In the middle of Sunshine Week, when news organizations and advocacy groups promote government transparency, the Obama administration urged Congress on Tuesday to keep secret a whole new category of information even under the Freedom of Information Act.
A few miles away, the White House organized a conference call with two senior administration officials to preview an announcement by President Barack Obama about an important China trade issue but told reporters that no one could be quoted by name. The officials were U.S. Trade Representative Ron Kirk and the deputy national security adviser for international economic affairs, Michael Froman.
Obama has promised that his administration will be the most transparent in American history. But events on Tuesday, while unrelated, illustrate that old habits die hard.
On Capitol Hill, the director of the Justice Department's office of information policy, Melanie Ann Pustay, told senators they need to protect against public disclosures of material about cybersecurity, critical U.S. computer networks, industrial plants, pipelines and more. Businesses have sought such a new exemption under the law for at least 10 years.
Pustay told the Senate Judiciary Committee that a Supreme Court ruling in March 2011 narrowed an exemption under the records law and left federal agencies unable to protect secrets about cybersecurity and critical infrastructures, even though the Justice Department since then has recommended at least three other ways under current law to justify withholding such information.
The case involved a retired electrician, Glen Milner, who sought in 2003 to learn more about the types and amounts of explosives stored at the Navy's nearby Indian Island facility. Milner said he wanted to know whether his family and neighbors were at risk of being blown up.
Pustay said the Supreme Court decision put at risk "a wide range of sensitive material whose disclosure could cause harm," and urged the Senate to approve a proposal in cybersecurity legislation that would keep it off-limits under the Freedom of Information Act. She said it was unlikely the government's other methods under existing laws would adequately protect such secrets.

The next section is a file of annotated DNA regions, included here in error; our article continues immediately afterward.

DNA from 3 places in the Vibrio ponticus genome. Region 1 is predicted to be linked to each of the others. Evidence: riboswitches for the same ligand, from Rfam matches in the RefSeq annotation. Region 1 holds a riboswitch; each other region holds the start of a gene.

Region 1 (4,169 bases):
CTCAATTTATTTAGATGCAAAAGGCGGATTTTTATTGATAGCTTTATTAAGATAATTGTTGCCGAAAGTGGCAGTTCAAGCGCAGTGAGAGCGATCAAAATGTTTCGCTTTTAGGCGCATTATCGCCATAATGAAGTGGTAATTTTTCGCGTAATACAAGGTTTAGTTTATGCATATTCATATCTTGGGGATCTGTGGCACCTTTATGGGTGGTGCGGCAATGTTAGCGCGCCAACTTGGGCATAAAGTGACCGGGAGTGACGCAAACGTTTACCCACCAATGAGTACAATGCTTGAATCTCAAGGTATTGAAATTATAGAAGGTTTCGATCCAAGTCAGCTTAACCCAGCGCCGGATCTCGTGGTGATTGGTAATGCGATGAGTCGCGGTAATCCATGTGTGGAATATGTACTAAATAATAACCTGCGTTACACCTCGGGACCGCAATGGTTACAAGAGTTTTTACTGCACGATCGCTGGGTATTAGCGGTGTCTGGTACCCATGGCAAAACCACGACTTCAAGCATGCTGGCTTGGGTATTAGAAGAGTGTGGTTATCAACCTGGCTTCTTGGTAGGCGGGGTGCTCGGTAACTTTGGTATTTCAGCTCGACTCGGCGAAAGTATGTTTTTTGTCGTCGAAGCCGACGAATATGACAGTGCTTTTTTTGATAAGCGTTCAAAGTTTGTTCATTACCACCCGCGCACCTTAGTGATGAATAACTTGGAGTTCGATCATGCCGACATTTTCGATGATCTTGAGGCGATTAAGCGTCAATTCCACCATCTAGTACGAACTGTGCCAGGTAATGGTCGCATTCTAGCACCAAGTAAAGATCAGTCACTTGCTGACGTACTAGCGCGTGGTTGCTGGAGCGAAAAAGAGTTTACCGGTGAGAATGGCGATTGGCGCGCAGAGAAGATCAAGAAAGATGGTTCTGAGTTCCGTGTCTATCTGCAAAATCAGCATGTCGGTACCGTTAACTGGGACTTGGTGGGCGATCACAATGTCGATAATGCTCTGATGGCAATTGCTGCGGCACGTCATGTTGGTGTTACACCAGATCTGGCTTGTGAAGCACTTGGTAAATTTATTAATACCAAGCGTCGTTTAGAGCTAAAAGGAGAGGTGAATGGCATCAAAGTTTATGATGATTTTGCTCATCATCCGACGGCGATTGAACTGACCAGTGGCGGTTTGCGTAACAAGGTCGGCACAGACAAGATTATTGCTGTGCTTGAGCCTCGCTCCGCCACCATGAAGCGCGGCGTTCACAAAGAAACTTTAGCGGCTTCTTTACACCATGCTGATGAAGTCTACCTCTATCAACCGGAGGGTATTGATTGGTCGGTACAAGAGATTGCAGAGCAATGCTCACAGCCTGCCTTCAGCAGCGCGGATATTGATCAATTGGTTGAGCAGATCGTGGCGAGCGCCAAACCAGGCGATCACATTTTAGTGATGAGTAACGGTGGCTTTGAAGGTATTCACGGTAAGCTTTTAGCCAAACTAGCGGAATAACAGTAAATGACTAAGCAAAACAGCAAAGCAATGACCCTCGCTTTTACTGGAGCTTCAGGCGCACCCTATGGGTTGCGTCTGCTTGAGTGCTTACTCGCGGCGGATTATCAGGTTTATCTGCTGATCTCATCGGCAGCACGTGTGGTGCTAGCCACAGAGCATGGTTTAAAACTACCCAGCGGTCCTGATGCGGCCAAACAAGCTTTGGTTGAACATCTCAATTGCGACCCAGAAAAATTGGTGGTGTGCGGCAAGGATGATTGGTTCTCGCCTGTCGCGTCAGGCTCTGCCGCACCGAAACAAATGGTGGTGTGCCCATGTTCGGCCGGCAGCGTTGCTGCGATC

Under the records law, citizens and foreigners can compel the government to turn over copies of federal records for zero or little cost. Anyone who seeks information through the law is generally supposed to get it unless disclosure would hurt national security, violate personal privacy or expose business secrets or confidential decision-making in certain areas.
Open government advocates urged lawmakers to proceed carefully.
"Protections against threats we might face as a nation need not and should not include carte blanche authority for the government to withhold information under an exceedingly broad and ill-defined rubric," said Kenneth F. Bunting, executive director of the National Freedom of Information Coalition of Columbia, Mo.
Lawmakers gave no indication whether they would support the change that Pustay sought. Sen. Charles Grassley, the committee's top Republican, said no one has approached him or his staff about legislative remedies. If the problem is so serious, Grassley asked, why has no one objected?
"Agencies under the control of President Obama's political appointees have been more aggressive than ever in withholding information from the public and from Congress," Grassley said. "There's a complete disconnect between the president's grand pronouncements about transparency and the actions of his political appointees."
Sunday was the start of Sunshine Week, a national initiative aimed at advancing open government and freedom of information programs.
By Associated Press writer Richard Lardner.